In our previous alert, we discussed the expansion on the Section 889(a)(1)(B) ban on certain Chinese telecommunications equipment and services to contractors and subcontractors who use the equipment and services in their internal operations. Effective August 13, 2020, federal agencies were prohibited from procuring, obtaining, extending, or renewing a contract with a contractor that uses equipment, systems, or services that use covered telecommunications equipment or services as a substantial or essential component or as critical technology, unless an exception applies or a waiver is granted. Since then we have received feedback from contractors, complaining about the difficulties in determining whether their internal operations use covered telecommunications equipment and services and the need for additional time to become compliant or even obtain enough information to submit a waiver request. Now it seems that Department of Defense (DoD) contractors and subcontractors may be getting a temporary reprieve. The DoD Under Secretary for Acquisition and Sustainment requested a waiver that would allow DoD to continue to execute procurement actions providing supplies, equipment, services, food, clothing, transportation, care, and support necessary to execute the DoD mission. The Director of National Intelligence granted the temporary waiver until September 30, 2020 pending a further review of waiver request. Depending upon the outcome of this additional review, the temporary waiver may be continued beyond September 30, 2020 if it is in the national security interests of the United States. Reprinted courtesy of Lori Ann Lange, Peckar & Abramson and Sabah Petrov, Peckar & Abramson Ms. Lange may be contacted at llange@pecklaw.com Ms. Petrov may be contacted at spetrov@pecklaw.com Read the court decision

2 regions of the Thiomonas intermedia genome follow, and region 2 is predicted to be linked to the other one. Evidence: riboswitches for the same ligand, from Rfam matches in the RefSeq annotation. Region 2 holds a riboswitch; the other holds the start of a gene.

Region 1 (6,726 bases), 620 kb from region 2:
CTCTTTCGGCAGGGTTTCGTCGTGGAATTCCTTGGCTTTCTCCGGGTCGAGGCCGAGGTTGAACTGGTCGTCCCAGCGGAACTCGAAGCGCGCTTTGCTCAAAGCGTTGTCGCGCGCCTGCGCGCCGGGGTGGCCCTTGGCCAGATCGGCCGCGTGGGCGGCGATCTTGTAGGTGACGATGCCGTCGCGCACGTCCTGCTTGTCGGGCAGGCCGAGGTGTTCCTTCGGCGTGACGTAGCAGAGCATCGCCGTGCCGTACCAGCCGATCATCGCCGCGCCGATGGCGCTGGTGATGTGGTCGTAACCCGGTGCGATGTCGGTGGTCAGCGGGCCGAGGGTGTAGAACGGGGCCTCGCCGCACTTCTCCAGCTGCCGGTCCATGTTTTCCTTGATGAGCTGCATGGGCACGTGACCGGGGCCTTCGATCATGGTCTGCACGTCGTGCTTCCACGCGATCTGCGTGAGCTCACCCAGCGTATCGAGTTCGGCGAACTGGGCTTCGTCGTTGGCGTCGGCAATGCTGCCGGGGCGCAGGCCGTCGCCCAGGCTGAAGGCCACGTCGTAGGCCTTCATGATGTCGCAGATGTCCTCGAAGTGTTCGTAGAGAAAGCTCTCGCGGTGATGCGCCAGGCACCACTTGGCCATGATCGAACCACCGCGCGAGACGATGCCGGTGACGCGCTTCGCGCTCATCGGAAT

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    Reprinted courtesy of